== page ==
Bakery Tutorial

This is part of a tutorial series that shows how to build a data-drive web application using Visual Studio Code, ASP.NET Core Razor Pages, Entity Framework Core and SQLite and .NET 7.

The source code for the completed application is available on GitHub

Adding TypeScript Support

In this section, you will learn how to add support for TypeScript to your Razor Pages application. Similar to Sass a couple of sections ago, TypeScript is not essential for working with client-side code, but it is a great productivity assistant. And, like Sass, TypeScript code is not used by your application directly. It is compiled to JavaScript. Your application will work with the resulting .js files that are generated by the TypeScript compiler.

So why use TypeScript instead of writing JavaScript directly?

TypeScript is a superset of JavaScript that adds static typing to the language. This means that TypeScript code can be checked for type errors at compile time, which can help to prevent runtime errors. TypeScript also provides other features that can make browser-based JavaScript development more reliable and efficient, such as:

  • Interfaces: Interfaces can be used to define the shape of data structures, which can help to prevent errors when passing data between different parts of an application.
  • Generics: Generics can be used to create reusable code that can work with different types of data.
  • Modules: Modules can be used to organize code into logical units, which can make it easier to understand and maintain large codebases.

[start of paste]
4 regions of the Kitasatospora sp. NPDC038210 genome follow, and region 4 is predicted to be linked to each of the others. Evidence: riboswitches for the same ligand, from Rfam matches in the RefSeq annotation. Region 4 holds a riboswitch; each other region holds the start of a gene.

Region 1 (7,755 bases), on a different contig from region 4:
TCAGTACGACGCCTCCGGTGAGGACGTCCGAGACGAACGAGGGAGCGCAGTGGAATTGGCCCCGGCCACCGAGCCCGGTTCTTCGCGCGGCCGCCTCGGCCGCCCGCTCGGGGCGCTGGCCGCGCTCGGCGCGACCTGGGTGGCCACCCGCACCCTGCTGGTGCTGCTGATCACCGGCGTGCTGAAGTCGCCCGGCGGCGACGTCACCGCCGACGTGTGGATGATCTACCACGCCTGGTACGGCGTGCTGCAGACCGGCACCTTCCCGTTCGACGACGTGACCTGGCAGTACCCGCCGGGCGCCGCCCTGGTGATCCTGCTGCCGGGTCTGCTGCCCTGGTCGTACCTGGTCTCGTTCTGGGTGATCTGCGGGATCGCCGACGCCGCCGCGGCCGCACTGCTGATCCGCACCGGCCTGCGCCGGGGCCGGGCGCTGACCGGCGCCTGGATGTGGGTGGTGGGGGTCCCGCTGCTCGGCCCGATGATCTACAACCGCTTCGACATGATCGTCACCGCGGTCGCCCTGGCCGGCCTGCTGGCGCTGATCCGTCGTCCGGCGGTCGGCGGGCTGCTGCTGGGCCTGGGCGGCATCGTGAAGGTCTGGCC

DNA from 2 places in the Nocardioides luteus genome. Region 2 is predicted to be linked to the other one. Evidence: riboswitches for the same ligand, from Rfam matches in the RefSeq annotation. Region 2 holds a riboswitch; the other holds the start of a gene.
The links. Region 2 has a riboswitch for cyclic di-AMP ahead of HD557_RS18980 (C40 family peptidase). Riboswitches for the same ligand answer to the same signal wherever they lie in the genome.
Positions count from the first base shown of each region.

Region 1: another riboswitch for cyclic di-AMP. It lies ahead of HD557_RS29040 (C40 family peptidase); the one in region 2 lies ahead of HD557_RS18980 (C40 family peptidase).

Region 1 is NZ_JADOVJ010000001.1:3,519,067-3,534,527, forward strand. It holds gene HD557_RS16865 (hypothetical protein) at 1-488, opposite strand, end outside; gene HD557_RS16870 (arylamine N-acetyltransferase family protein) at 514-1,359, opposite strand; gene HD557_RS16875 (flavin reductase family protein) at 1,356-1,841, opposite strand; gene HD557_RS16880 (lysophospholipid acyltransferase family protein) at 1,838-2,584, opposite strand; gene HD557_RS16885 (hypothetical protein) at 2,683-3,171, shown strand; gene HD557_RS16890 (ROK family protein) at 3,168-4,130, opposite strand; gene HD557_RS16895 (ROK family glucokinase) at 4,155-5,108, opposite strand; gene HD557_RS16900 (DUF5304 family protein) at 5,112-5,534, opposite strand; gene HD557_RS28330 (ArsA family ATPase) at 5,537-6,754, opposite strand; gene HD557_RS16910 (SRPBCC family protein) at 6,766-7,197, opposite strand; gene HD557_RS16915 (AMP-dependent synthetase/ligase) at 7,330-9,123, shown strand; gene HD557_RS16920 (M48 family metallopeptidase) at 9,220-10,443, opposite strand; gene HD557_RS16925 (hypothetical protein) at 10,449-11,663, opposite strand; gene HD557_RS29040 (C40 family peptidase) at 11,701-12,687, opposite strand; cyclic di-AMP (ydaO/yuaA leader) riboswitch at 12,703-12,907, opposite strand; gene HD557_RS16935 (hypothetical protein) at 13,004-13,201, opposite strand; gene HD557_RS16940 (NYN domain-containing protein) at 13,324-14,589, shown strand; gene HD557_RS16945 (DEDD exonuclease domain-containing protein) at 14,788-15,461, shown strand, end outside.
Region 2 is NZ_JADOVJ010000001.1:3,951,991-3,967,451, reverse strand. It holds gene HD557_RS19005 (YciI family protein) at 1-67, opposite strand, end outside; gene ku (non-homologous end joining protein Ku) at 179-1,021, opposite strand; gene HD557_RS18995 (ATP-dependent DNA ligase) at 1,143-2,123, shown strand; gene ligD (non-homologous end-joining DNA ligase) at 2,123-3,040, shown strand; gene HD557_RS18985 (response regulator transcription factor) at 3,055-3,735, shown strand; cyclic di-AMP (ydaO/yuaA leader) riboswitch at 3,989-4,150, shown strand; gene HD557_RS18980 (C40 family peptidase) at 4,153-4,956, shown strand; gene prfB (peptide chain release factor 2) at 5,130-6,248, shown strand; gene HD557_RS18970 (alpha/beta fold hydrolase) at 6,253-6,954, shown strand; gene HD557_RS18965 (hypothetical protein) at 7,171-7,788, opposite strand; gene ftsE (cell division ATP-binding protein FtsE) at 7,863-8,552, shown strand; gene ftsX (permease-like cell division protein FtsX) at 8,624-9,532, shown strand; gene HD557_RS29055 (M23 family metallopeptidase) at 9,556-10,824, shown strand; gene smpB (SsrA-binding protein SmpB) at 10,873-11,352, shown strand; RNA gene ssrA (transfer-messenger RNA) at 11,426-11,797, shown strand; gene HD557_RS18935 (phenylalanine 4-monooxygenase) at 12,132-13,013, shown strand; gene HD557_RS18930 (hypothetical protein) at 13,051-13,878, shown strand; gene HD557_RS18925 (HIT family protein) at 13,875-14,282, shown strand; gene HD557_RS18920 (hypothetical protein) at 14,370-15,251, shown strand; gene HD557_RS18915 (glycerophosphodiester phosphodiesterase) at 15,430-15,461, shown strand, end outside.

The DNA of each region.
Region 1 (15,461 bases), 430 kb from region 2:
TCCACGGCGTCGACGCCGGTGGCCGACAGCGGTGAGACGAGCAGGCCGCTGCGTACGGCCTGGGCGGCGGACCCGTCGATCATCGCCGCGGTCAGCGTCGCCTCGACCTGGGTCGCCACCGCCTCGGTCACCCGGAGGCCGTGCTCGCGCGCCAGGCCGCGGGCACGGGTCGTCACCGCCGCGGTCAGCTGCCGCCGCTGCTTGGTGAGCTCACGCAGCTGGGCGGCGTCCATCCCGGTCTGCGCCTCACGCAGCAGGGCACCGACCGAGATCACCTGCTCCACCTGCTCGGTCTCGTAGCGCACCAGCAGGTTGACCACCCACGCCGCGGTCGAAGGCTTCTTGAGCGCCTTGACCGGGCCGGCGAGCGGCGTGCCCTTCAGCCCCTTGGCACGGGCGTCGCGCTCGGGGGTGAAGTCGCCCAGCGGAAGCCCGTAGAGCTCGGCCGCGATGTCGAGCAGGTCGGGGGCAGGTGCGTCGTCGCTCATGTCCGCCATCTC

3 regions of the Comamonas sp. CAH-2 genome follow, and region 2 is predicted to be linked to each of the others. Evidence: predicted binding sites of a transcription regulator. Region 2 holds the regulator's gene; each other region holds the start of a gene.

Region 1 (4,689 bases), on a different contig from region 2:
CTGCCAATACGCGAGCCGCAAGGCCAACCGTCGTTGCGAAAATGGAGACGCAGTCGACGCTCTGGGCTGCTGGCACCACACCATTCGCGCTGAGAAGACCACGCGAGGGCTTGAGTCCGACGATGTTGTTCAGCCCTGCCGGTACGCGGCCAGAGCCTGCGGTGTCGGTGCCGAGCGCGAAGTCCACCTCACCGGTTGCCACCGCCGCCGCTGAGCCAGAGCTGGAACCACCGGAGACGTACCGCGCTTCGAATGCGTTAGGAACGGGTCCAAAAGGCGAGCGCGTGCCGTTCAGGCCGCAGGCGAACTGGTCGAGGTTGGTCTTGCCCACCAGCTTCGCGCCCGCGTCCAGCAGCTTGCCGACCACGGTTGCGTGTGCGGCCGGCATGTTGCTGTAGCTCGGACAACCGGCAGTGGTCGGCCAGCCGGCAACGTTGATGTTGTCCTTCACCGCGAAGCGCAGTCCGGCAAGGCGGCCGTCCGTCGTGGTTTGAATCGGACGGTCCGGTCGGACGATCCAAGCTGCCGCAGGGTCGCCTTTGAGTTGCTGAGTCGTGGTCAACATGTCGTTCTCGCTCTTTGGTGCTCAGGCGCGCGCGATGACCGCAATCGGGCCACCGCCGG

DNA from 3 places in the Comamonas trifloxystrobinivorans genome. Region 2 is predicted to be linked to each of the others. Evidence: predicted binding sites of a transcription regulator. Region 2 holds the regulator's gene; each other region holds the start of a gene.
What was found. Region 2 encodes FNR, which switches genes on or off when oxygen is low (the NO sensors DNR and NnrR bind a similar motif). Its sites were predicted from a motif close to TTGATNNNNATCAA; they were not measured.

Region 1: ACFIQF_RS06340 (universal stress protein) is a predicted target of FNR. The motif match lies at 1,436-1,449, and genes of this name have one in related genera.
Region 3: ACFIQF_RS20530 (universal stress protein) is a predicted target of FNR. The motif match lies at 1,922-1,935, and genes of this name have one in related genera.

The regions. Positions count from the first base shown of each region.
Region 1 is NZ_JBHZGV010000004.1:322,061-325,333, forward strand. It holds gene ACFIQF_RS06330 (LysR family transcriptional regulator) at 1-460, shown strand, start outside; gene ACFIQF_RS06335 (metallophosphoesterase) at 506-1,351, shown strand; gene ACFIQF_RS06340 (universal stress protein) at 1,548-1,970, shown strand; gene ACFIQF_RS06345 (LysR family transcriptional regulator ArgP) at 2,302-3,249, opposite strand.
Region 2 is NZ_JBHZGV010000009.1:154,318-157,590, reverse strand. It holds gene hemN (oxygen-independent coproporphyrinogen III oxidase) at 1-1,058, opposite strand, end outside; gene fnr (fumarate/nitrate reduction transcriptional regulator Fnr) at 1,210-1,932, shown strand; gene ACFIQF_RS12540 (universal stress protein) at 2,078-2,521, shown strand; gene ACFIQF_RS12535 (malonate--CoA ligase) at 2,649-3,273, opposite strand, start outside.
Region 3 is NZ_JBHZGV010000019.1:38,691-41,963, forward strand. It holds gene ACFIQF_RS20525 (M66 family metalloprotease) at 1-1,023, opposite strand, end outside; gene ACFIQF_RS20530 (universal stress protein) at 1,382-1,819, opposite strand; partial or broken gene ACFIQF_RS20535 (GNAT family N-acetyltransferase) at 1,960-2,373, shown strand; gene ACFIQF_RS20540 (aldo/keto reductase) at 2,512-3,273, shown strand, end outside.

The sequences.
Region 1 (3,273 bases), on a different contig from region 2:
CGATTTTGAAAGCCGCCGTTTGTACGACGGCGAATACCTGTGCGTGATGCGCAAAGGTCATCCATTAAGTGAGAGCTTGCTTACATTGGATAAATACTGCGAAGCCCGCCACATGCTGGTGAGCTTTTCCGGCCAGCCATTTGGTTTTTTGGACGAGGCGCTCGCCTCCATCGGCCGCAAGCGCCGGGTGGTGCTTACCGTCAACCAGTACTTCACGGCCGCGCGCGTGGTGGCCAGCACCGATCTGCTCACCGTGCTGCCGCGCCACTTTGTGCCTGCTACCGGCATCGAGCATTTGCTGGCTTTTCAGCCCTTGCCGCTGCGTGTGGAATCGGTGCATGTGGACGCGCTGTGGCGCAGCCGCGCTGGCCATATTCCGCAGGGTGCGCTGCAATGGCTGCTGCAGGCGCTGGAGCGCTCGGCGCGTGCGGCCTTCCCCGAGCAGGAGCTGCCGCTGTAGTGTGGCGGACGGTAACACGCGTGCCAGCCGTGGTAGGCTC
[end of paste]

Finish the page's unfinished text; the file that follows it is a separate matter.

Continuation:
If you are new to TypeScript, I recommend you visit the official site for more guidance.

In this section, you will configure TypeScript in your application, and then use it to generate a small amount of JavaScript code that will calculate the total price of an order prior to the user submitting the form.

To begin, you need to install TypeScript itself if you haven't already done so at some point. This can be done via the Node Package Manager (npm) which is enabled by default in VS Code.

Open a terminal and execute the following command, which will install the latest version of TypeScript globally:

npm install -g typescript

Next, you need to configure the TypeScript compiler's behaviour within your application. Configuration is specified in a tsconfig.json file, which you create by executing the following command:

tsc --init

The resulting file contains a default configuration which is sufficient for your needs for this exercise. If you want to take advantage of modules that use import and export, you should change the target and module options to "ES2020" at least. To support the latest features regardless of version, you can change these options to "ESNext".

Now you will modify the Order page to include a hidden field for the unit price of the item being ordered, and some elements to act as containers for the result of the calculation. Add the highlighted lines just before the exising button:

<form class="col-9" method="post">
  <div class="form-group mb-3">
    <label asp-for="Quantity" class="form-label"></label>
    <input asp-for="Quantity" class="form-control" /> 
    <span asp-validation-for="Quantity"></span>
  <div class="form-group mb-3">
    <label asp-for="OrderEmail" class="form-label"></label>
    <input asp-for="OrderEmail" class="form-control " />
    <span asp-validation-for="OrderEmail"></span>
  <div class="form-group mb-3">
    <label asp-for="ShippingAddress" class="form-label"></label>